ISTANBUL (Reuters) - With nearly one million displaced Syrians massing near the Turkish border in the face of a Syrian government military offensive, President Tayyip Erdogan’s options are narrowing. He feels blindsided by Russia’s push into Syria’s Idlib region and the risk of full-blown conflict is growing, but Turkey’s Erdogan remains hopeful a deal with Moscow may offer a way out of the crisis, according to Turkish government officials and other sources.
Erdogan has repeatedly warned that Turkey, which backs rebels in Syria’s northwest province, would push Syrian President Bashar al-Assad’s troops away from territory taken in the recent months if they didn’t pull back by the end of February.
But as Saturday’s deadline has drawn closer, the Russia-backed Syrian offensive has continued to gain ground and a third round of talks between Ankara and Moscow this week were not expected to quickly break the deadlock.
Turkish government and Syrian opposition military officials, diplomats and analysts said while a full-scale Turkish-backed military operation is still a possibility, depending on how hard Russia bargains, Erdogan is more likely at this late stage to agree a deal with Moscow that has him withdraw some of Turkey’s military presence in exchange for a role in deciding Syria’s future. They added that Erdogan has been taken aback by what Turkey views as Russian President Vladimir Putin’s uncompromising stance in the field and in discussions.
A Turkish official told Reuters: “Turkey and Russia can still reach a compromise.” But, “if there is no agreement and attacks on Turkish soldiers continue, the Idlib offensive will begin,” referring to a direct Turkish military effort to retake territory.
Erdogan’s office did not respond to a request for comment. He and aides have publicly said they want to solve the problem with Russia, but that Turkey’s resolve should not be tested and it will not abandon observation posts in Idlib, some of which have been surrounded by Syrian forces.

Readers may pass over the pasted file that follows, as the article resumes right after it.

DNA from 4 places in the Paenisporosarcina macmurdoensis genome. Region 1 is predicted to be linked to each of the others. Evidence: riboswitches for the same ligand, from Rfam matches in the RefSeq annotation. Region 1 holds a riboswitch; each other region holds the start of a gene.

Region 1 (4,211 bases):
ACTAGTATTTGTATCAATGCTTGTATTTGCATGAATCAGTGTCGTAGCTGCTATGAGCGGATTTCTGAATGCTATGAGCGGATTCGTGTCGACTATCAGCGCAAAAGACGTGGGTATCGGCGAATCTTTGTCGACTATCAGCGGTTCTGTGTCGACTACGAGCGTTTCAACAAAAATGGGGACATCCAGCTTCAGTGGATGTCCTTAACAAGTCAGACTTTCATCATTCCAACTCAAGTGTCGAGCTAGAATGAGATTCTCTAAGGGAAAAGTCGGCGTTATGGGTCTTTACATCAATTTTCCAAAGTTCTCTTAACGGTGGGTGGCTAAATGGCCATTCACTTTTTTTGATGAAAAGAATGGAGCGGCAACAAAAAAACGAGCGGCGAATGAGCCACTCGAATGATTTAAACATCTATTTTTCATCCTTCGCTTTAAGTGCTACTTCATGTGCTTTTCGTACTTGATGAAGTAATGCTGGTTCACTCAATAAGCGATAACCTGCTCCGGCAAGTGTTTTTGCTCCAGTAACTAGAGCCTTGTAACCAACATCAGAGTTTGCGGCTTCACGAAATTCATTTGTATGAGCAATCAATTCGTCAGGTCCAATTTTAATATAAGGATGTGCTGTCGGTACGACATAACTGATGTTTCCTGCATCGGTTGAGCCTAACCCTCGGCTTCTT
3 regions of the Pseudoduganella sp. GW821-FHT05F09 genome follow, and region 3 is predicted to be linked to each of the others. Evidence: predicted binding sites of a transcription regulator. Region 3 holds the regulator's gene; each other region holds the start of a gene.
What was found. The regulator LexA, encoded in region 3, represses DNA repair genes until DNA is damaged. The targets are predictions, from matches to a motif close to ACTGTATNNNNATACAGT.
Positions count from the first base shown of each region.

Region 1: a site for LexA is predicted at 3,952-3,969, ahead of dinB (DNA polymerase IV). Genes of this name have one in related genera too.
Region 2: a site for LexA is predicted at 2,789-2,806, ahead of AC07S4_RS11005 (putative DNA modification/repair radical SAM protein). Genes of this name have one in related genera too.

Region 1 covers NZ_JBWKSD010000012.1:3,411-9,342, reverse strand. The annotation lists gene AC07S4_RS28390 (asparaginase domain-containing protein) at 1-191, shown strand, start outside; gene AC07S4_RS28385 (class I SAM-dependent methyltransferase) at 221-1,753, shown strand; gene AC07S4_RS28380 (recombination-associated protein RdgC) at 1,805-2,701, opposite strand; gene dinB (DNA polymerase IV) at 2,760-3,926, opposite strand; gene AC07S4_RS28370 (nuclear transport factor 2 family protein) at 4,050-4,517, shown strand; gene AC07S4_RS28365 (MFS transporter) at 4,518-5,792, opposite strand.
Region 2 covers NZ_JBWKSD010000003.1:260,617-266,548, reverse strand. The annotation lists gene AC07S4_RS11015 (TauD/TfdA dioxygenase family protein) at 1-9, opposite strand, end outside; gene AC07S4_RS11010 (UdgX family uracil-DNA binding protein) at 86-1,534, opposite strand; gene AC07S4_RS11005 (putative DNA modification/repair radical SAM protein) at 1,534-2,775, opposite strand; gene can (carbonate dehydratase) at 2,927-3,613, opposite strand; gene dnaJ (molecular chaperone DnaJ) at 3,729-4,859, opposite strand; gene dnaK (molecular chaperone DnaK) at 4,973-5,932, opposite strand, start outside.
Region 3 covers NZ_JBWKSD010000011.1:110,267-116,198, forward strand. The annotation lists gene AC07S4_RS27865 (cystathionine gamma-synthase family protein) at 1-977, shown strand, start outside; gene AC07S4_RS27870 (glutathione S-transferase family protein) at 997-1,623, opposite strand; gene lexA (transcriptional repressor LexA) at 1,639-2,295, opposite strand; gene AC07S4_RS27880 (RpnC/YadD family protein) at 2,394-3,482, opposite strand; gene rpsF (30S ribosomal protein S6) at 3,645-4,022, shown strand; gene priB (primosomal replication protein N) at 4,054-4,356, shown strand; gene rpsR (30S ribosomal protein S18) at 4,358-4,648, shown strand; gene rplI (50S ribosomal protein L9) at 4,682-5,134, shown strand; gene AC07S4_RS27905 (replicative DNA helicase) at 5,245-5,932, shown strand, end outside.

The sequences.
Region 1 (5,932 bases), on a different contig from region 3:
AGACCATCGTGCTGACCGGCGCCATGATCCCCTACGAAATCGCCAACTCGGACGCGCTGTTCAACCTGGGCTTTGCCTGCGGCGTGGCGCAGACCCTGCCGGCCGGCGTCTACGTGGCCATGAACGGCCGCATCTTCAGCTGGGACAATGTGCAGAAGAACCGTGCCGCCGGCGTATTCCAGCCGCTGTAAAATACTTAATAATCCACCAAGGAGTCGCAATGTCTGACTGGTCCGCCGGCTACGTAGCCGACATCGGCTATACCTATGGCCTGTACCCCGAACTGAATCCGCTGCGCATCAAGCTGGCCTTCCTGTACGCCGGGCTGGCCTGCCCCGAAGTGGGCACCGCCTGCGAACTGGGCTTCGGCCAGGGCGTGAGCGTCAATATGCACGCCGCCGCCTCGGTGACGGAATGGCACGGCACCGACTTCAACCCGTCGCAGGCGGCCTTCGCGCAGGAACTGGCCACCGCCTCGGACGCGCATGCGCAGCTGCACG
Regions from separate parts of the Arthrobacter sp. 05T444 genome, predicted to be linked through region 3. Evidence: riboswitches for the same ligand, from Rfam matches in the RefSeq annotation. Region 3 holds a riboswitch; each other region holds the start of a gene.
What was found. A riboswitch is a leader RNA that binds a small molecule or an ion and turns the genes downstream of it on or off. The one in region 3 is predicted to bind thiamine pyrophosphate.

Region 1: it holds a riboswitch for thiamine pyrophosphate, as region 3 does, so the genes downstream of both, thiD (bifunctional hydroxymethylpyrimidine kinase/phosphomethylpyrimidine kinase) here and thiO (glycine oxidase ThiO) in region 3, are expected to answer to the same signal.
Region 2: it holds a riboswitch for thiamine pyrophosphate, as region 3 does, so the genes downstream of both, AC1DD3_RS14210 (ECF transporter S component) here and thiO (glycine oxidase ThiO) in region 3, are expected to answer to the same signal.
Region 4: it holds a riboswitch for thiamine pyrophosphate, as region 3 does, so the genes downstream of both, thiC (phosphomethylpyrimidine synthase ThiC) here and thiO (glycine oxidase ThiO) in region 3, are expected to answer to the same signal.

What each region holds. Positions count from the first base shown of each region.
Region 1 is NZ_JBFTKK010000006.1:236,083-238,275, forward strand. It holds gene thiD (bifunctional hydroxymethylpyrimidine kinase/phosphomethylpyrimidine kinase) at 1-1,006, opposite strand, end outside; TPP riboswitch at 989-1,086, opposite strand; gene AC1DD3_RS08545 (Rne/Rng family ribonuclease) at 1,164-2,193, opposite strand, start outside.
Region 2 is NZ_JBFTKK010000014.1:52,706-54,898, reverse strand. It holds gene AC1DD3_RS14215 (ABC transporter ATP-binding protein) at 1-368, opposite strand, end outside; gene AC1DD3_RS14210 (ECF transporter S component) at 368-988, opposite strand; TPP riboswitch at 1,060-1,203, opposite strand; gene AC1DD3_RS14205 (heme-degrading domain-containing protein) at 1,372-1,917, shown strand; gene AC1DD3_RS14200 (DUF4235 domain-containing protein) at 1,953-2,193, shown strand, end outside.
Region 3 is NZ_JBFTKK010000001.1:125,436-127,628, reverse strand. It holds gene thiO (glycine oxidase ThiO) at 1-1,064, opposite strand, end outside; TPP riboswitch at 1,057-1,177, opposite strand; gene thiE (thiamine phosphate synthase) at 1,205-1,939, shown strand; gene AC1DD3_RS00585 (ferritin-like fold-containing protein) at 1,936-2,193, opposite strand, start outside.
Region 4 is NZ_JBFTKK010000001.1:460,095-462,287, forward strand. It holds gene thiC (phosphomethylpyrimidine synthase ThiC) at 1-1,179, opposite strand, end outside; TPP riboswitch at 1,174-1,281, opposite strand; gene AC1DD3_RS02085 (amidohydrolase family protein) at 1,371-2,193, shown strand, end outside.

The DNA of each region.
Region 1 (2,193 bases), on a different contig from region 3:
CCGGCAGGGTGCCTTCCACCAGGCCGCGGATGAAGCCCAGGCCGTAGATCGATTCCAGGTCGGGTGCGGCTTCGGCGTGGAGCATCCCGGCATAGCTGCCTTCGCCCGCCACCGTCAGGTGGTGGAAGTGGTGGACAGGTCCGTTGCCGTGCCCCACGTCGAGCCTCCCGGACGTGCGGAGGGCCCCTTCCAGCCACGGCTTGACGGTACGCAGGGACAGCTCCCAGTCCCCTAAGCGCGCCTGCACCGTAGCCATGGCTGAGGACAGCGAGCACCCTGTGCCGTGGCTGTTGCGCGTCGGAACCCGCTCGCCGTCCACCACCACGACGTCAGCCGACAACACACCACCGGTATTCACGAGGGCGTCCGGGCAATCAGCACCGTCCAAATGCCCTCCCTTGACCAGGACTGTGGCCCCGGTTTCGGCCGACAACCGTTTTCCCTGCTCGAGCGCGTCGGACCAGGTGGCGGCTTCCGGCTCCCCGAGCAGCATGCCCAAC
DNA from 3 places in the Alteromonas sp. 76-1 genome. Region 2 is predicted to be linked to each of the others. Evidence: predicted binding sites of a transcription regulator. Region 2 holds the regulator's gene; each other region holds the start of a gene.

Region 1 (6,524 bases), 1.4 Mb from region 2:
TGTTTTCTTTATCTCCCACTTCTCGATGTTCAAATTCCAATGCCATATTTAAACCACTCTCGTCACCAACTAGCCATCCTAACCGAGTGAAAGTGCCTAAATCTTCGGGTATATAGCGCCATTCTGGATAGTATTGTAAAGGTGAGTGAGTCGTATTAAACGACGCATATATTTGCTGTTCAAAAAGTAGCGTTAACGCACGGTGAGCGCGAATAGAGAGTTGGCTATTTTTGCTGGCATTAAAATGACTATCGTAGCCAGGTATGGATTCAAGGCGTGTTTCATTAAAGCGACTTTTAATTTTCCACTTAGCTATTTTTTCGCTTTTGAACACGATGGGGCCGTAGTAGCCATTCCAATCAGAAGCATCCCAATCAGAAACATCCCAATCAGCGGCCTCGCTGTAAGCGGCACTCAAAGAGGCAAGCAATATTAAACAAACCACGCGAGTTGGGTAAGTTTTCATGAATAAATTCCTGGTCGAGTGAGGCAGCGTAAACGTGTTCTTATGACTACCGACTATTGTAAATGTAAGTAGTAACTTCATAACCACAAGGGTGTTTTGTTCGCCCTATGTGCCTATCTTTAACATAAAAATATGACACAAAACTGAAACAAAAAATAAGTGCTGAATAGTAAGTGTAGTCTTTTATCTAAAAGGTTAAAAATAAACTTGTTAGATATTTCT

Erdogan’s decision will help define one of the worst humanitarian disasters so far this century, in which an estimated 900,000 Syrians – about half of whom are children – have been uprooted as they have fled the bombing of their towns and villages in recent months. In December, Moscow and Damascus, reinforced by Iran-backed fighters, launched the operation into the last big territory in northwest Syria held by opposition forces as they seek to end on Assad’s terms nine years of a bloody proxy that has resulted in the death of hundreds of thousands of Syrians.
As Russian-backed Syrian government forces have pushed northwest, displaced Syrians have amassed along Turkey’s closed southern border sleeping in tents or outside, with at least several children having died in freezing weather in recent months. “The bombing comes at us from everywhere... We no longer have any guarantor, not Turkey nor anyone else,” said Mohamad Atouf, 31, sheltering with his wife and four children in an empty hut near the border town of Azaz.
Erdogan faces the competing demands of the welfare of the displaced Syrians and his support at home, where there is little appetite for adding to the 3.7 million Syrian refugees already in Turkey.
Turkey, which has sent thousands of troops and equipment into the region to support the rebels, has seen about 20 troops killed so far in February. Hundreds more troops stationed in the observation posts have been surrounded by Syrian government forces that have stormed across Idlib under cover of unrelenting Russian air strikes.